When it comes to the bottom line, the practice of cross-selling can really benefit a bank like Wells Fargo (NYSE:WFC).

Cross-selling happens when a bank pushes multiple products on its clients. It's a tactic that has worked well for Wells, but it's one that has come under regulatory surveillance in recent months.

In this video segment, The Motley Fool's Gaby Lapera and John Maxfield discuss the downside of cross-selling and whether Wells Fargo has gone too far with its sales tactics.

Listen to the full podcast by clicking here. A full transcript follows the video.


This podcast was recorded on 11/30/15.

Gaby Lapera: They've run into a little bit of trouble with this practice and, like, you must be sitting there thinking, as an investor, "This is great; this is a really good way for them to grow their business." But back in May a lawsuit was filed in L.A. against the bank, claiming that they were engaging in predatory kind of sales tactics, like high-pressure tactics to get people to sign up, to open accounts that maybe, like, one example they gave was they were trying to get customers who maybe didn't speak the best English, so they didn't really understand what they were signing. Or trying to get customers -- one story that was told in The Wall Street Journal was they set up outside of the blood bank where people were going to sell their blood, knowing full well that those people probably would get their accounts frozen. But it was so important to the Bank of America employees to get sales, that they were engaging in these tactics that maybe aren't above board.

John Maxfield: Yeah, and let's be honest, right, Gaby? If you think back, so, I still think Wells Fargo is amazing, these things aside. But let's just think about the bank industry over the last two decades. I mean, they really haven't done some great things, right? I mean, if you think about -- my favorite example of what the -- and this is with the entire bank industry did, OK? You would go in, right? I can't remember what the statistic is, but something like 40% of bank customers at the biggest bank live from paycheck to paycheck, which means that their account balance is constantly going down to zero, if not going to the negative.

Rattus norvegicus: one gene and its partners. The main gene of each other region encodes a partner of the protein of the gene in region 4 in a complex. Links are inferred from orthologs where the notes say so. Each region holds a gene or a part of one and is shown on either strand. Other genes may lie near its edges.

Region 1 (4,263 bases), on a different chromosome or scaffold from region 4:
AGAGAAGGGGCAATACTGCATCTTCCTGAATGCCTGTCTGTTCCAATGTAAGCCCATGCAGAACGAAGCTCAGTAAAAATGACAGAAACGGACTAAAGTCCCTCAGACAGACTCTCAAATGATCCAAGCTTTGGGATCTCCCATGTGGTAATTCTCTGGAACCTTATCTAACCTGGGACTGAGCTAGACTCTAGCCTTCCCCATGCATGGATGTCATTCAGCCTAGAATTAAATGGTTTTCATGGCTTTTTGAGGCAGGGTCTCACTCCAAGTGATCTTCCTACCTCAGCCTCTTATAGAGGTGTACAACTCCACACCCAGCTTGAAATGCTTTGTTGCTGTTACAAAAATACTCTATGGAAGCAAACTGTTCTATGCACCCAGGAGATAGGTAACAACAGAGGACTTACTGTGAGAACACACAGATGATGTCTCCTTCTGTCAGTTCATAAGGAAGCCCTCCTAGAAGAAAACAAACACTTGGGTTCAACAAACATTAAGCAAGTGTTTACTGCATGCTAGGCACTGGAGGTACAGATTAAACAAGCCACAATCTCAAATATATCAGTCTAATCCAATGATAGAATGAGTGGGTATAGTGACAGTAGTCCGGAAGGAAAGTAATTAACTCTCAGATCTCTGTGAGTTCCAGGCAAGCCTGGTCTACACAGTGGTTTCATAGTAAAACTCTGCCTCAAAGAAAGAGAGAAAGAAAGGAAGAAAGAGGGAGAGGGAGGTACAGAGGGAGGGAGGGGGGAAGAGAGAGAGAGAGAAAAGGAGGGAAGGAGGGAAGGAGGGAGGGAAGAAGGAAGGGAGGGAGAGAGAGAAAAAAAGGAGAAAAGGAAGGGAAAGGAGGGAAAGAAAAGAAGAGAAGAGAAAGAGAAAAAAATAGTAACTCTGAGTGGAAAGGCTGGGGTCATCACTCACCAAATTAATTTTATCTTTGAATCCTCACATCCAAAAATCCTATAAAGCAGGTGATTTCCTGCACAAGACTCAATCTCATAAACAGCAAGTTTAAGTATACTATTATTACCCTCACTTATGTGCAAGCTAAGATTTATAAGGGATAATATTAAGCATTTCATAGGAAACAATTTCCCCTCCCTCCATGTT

Well, for many years, I don't know how long, but for many years, what the banks did is they would take your daily transactions from your debit card and they would reorder them chronologically. So they would put the biggest one first, so then that would increase the probability that you would overdraft. So if you had, like, 10 transactions in a day and let's say nine of them were for a dollar and then one of them was for $300, and the $300 transaction was last, they would put that at the beginning. And if that kicked you into overdraft, then you'd have those, not only would you have the overdraft on the big charge, but you'd have those nine subsequent overdrafts as well, as opposed to if they didn't rearrange those chronologically, you would just have the one final overdraft at the end.

So that's just an example, and then, you know, they sold credit card products that allegedly helped protect you or would take care of your payments or things like that if you got sick or injured at work. And it turns out that you really didn't get absolutely anything from these services at all, so all the banks got in trouble for that. And it's just this whole pattern of behaviors that all of the banks got into.

Lapera: Absolutely.

Maxfield: That consists of really, to be perfectly blunt about it, exploiting their customers. Now this is kind of where Wells Fargo has been caught up.